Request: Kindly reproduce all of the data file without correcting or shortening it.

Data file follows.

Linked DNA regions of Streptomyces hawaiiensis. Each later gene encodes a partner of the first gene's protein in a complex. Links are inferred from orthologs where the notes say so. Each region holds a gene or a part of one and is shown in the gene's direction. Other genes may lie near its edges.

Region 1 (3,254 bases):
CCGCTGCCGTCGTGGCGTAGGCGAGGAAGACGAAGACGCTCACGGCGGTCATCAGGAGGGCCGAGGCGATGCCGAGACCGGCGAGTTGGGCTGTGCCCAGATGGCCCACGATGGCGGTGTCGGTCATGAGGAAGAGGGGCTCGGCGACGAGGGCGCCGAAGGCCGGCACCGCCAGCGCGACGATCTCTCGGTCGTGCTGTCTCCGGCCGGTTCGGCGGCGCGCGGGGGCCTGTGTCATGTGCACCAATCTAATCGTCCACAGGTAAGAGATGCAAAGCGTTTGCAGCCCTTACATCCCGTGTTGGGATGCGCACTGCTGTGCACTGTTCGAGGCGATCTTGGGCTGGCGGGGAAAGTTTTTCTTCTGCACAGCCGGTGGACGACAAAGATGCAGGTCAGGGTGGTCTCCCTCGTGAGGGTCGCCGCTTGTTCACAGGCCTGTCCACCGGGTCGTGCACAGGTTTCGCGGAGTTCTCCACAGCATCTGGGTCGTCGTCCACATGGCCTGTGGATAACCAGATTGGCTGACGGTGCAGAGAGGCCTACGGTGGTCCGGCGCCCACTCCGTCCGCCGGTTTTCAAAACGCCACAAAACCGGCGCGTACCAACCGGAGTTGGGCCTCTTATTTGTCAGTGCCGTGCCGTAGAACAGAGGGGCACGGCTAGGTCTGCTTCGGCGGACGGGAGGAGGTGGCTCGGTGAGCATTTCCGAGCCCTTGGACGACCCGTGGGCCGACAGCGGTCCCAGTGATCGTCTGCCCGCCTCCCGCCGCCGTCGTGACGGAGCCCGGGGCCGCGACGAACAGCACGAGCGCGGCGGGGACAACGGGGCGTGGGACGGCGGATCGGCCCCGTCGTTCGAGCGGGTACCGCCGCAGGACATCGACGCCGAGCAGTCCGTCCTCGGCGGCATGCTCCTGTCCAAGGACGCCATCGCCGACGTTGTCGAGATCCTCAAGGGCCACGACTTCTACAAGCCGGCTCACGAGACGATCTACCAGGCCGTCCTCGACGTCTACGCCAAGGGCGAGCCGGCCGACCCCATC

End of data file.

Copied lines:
Linked DNA regions of Streptomyces hawaiiensis. Each later gene encodes a partner of the first gene's protein in a complex. Links are inferred from orthologs where the notes say so. Each region holds a gene or a part of one and is shown in the gene's direction. Other genes may lie near its edges.

Region 1 (3,254 bases):
CCGCTGCCGTCGTGGCGTAGGCGAGGAAGACGAAGACGCTCACGGCGGTCATCAGGAGGGCCGAGGCGATGCCGAGACCGGCGAGTTGGGCTGTGCCCAGATGGCCCACGATGGCGGTGTCGGTCATGAGGAAGAGGGGCTCGGCGACGAGGGCGCCGAAGGCCGGCACCGCCAGCGCGACGATCTCTCGGTCGTGCTGTCTCCGGCCGGTTCGGCGGCGCGCGGGGGCCTGTGTCATGTGCACCAATCTAATCGTCCACAGGTAAGAGATGCAAAGCGTTTGCAGCCCTTACATCCCGTGTTGGGATGCGCACTGCTGTGCACTGTTCGAGGCGATCTTGGGCTGGCGGGGAAAGTTTTTCTTCTGCACAGCCGGTGGACGACAAAGATGCAGGTCAGGGTGGTCTCCCTCGTGAGGGTCGCCGCTTGTTCACAGGCCTGTCCACCGGGTCGTGCACAGGTTTCGCGGAGTTCTCCACAGCATCTGGGTCGTCGTCCACATGGCCTGTGGATAACCAGATTGGCTGACGGTGCAGAGAGGCCTACGGTGGTCCGGCGCCCACTCCGTCCGCCGGTTTTCAAAACGCCACAAAACCGGCGCGTACCAACCGGAGTTGGGCCTCTTATTTGTCAGTGCCGTGCCGTAGAACAGAGGGGCACGGCTAGGTCTGCTTCGGCGGACGGGAGGAGGTGGCTCGGTGAGCATTTCCGAGCCCTTGGACGACCCGTGGGCCGACAGCGGTCCCAGTGATCGTCTGCCCGCCTCCCGCCGCCGTCGTGACGGAGCCCGGGGCCGCGACGAACAGCACGAGCGCGGCGGGGACAACGGGGCGTGGGACGGCGGATCGGCCCCGTCGTTCGAGCGGGTACCGCCGCAGGACATCGACGCCGAGCAGTCCGTCCTCGGCGGCATGCTCCTGTCCAAGGACGCCATCGCCGACGTTGTCGAGATCCTCAAGGGCCACGACTTCTACAAGCCGGCTCACGAGACGATCTACCAGGCCGTCCTCGACGTCTACGCCAAGGGCGAGCCGGCCGACCCCATC